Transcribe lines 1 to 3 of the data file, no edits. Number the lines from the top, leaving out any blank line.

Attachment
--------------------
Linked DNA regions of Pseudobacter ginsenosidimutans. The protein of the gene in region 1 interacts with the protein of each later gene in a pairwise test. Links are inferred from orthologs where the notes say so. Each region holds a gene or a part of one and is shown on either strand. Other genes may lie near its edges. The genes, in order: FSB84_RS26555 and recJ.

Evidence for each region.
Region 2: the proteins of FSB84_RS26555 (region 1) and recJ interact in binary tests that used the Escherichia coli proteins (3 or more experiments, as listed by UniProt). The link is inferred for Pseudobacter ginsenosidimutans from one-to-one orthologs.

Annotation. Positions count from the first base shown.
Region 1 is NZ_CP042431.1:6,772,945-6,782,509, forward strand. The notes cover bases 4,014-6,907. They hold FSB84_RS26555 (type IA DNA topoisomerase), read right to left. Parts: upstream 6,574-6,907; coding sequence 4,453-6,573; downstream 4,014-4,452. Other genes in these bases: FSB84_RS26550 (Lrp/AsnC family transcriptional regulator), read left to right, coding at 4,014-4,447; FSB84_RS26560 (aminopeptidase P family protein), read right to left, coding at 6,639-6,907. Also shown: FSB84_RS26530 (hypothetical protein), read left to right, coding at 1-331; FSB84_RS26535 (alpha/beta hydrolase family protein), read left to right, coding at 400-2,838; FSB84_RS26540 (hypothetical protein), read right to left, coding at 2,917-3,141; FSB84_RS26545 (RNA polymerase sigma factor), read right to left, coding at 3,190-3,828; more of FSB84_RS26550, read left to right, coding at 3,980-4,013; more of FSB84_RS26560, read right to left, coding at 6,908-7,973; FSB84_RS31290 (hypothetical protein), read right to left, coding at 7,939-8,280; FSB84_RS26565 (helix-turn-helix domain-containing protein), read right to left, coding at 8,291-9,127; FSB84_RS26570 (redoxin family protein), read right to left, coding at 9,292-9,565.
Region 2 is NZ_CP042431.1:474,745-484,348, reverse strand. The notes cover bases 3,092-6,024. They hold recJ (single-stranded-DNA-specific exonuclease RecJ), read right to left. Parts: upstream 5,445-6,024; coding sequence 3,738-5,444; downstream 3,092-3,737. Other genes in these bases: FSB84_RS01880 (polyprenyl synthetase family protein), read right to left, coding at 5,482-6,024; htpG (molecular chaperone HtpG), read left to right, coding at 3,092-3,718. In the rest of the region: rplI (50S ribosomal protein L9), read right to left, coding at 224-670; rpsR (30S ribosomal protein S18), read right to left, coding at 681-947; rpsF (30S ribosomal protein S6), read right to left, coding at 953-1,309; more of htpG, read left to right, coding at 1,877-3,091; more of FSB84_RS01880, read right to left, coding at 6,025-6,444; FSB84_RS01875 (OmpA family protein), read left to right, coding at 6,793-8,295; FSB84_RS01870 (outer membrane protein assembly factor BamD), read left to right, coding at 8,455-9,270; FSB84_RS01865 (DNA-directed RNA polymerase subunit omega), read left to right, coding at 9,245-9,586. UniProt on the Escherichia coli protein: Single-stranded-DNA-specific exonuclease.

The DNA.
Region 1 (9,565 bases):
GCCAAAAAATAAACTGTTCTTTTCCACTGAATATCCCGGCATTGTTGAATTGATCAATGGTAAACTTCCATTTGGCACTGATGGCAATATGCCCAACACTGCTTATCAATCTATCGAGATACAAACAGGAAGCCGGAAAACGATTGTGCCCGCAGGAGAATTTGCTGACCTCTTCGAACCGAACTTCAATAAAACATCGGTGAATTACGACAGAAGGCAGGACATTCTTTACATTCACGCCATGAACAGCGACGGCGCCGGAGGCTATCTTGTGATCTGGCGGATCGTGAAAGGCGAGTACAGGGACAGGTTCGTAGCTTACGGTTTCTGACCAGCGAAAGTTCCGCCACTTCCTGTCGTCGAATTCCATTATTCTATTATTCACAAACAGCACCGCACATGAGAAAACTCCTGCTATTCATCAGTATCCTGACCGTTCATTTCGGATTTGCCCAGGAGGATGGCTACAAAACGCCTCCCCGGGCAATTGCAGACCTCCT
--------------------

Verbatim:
Linked DNA regions of Pseudobacter ginsenosidimutans. The protein of the gene in region 1 interacts with the protein of each later gene in a pairwise test. Links are inferred from orthologs where the notes say so. Each region holds a gene or a part of one and is shown on either strand. Other genes may lie near its edges. The genes, in order: FSB84_RS26555 and recJ.

Evidence for each region.
Region 2: the proteins of FSB84_RS26555 (region 1) and recJ interact in binary tests that used the Escherichia coli proteins (3 or more experiments, as listed by UniProt). The link is inferred for Pseudobacter ginsenosidimutans from one-to-one orthologs.